„If you have an opportunity to accomplish something that will make things better for someone coming behind you, and you don't do that, you are wasting your time on this earth“

—  Roberto Clemente Puerto Rican baseball player 1934 - 1972

Another excerpt from the Tris Speaker speech – featuring a much more familiar version of the "wasting your time" warning – as quoted in "Standing Cheer for Roberto" by Houston Chronicle sportswriter John Wilson, in The Sporting News (February 20, 1971), p. 44.

Other, <big><big>1970s</big></big>, <big>1971</big>
Context: We must all live together and work together no matter what race or nationality. If you have an opportunity to accomplish something that will make things better for someone coming behind you, and you don't do that, you are wasting your time on this earth.

Khalil Gibran photo
Paul Robeson photo
Herodotus photo

„It is said that as many days as there are in the whole journey, so many are the men and horses that stand along the road, each horse and man at the interval of a day’s journey; and these are stayed neither by snow nor rain nor heat nor darkness from accomplishing their appointed course with all speed.“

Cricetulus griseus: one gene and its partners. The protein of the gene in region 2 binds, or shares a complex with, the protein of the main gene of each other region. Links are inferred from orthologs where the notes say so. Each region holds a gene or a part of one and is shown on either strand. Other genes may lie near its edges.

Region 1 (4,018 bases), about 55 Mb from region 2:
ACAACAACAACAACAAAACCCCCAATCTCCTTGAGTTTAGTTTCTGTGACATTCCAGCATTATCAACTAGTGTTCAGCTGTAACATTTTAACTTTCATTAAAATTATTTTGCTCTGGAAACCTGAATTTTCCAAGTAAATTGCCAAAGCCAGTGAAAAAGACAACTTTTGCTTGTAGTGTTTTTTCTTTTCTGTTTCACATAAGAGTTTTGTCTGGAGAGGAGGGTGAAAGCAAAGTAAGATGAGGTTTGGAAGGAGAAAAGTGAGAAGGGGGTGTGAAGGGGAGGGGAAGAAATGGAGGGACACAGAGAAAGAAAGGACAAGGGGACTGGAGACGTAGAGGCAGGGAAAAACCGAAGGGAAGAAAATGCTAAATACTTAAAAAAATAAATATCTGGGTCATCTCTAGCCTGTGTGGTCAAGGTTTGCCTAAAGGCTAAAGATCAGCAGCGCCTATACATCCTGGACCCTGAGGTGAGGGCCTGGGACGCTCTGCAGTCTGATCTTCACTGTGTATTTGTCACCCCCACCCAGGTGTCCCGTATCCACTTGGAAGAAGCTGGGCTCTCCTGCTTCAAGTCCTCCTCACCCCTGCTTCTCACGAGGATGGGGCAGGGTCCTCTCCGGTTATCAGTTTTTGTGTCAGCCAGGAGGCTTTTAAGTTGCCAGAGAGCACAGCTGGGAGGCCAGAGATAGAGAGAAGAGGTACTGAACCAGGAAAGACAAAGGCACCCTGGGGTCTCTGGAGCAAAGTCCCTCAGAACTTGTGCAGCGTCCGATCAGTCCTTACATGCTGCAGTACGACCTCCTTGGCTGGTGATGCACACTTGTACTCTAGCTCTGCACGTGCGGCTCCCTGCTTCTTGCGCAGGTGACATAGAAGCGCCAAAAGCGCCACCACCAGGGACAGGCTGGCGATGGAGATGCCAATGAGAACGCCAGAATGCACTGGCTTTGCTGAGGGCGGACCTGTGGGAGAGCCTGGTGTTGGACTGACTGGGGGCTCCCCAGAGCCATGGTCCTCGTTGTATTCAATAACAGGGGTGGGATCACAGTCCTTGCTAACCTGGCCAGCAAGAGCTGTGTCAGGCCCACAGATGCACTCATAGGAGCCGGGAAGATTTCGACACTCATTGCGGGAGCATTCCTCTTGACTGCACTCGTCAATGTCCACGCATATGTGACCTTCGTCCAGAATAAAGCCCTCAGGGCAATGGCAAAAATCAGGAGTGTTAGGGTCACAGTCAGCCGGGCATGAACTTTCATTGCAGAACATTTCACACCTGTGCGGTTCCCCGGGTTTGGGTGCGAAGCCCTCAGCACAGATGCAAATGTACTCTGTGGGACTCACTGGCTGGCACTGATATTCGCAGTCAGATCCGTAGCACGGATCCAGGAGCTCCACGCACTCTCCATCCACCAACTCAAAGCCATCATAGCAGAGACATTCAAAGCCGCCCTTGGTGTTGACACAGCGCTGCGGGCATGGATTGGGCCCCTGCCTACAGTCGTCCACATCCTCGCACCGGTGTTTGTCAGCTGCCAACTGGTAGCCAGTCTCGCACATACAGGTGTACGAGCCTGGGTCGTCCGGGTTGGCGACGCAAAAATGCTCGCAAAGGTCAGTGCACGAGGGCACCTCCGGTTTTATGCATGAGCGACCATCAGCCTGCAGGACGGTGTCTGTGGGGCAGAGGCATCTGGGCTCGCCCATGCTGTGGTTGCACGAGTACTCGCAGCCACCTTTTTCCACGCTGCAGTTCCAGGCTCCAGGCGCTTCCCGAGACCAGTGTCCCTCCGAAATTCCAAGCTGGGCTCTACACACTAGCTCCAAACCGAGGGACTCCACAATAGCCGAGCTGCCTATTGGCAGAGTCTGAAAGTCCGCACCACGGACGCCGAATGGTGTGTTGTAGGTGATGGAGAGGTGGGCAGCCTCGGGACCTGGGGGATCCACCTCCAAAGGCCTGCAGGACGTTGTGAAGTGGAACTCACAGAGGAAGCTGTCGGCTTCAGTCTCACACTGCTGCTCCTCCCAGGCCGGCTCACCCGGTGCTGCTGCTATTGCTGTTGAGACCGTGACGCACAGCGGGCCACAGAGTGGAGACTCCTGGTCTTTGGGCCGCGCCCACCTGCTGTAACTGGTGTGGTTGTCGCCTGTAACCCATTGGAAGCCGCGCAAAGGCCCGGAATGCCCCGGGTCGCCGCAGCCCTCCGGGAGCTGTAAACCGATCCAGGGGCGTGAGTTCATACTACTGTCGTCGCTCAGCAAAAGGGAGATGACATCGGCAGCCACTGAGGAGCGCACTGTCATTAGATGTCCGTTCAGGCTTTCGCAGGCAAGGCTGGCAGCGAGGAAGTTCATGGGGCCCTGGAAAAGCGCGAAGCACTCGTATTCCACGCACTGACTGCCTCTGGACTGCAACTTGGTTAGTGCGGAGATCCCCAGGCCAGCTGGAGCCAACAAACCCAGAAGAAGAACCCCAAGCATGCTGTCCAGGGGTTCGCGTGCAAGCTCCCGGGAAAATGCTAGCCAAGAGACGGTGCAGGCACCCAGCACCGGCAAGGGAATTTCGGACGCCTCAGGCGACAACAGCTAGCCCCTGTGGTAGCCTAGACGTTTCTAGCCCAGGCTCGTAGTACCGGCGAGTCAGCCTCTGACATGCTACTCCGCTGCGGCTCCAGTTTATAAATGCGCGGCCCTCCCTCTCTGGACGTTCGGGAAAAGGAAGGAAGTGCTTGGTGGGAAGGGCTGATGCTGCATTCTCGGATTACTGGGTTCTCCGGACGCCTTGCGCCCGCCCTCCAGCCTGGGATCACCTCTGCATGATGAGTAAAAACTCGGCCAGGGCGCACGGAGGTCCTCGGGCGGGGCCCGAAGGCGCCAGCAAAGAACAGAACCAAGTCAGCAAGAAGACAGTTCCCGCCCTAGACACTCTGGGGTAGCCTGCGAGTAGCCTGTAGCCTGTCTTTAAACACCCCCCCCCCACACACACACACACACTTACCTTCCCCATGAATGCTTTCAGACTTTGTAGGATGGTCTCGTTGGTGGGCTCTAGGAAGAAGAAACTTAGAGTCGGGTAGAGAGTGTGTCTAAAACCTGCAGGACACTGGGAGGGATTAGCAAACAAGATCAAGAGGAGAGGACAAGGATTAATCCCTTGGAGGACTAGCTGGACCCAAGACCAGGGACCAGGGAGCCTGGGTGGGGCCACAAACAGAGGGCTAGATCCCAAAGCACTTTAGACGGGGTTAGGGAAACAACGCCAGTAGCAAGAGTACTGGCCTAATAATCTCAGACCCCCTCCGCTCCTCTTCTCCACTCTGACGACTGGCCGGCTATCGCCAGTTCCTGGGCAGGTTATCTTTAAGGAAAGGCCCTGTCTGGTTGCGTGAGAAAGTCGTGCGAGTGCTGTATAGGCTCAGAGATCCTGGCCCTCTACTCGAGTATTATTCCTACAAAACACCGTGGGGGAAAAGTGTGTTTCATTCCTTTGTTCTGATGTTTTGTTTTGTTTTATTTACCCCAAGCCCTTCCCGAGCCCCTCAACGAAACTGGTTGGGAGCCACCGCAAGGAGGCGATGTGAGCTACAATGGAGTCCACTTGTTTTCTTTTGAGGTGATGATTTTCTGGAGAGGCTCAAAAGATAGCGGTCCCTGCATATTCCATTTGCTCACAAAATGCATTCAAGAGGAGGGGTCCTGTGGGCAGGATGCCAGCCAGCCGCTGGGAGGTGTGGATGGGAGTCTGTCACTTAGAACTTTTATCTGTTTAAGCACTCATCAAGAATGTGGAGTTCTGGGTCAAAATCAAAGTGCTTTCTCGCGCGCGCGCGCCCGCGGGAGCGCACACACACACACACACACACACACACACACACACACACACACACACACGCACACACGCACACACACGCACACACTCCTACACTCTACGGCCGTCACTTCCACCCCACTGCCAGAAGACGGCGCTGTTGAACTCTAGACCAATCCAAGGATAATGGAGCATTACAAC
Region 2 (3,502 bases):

—  Herodotus, book Histories

Book 8, Ch. 98
variant: Not snow, no, nor rain, nor heat, nor night keeps them from accomplishing their appointed courses with all speed. (Book 8, Ch. 98)
Paraphrase: "Neither snow, nor rain, nor heat, nor gloom of night stays these couriers from the swift completion of their appointed rounds" ”
Appears carved over entrance to Central Post Office building in New York City.
The Histories

Herodotus photo

„Knowledge may give weight, but accomplishments give lustre, and many more people see than weigh.“

—  Herodotus ancient Greek historian, often considered as the first historian -484 - -425 BC

Actually a quotation from a letter of Lord Chesterfield dated May 8, 1750.
Misattributed

Georges-Louis Leclerc, Comte de Buffon photo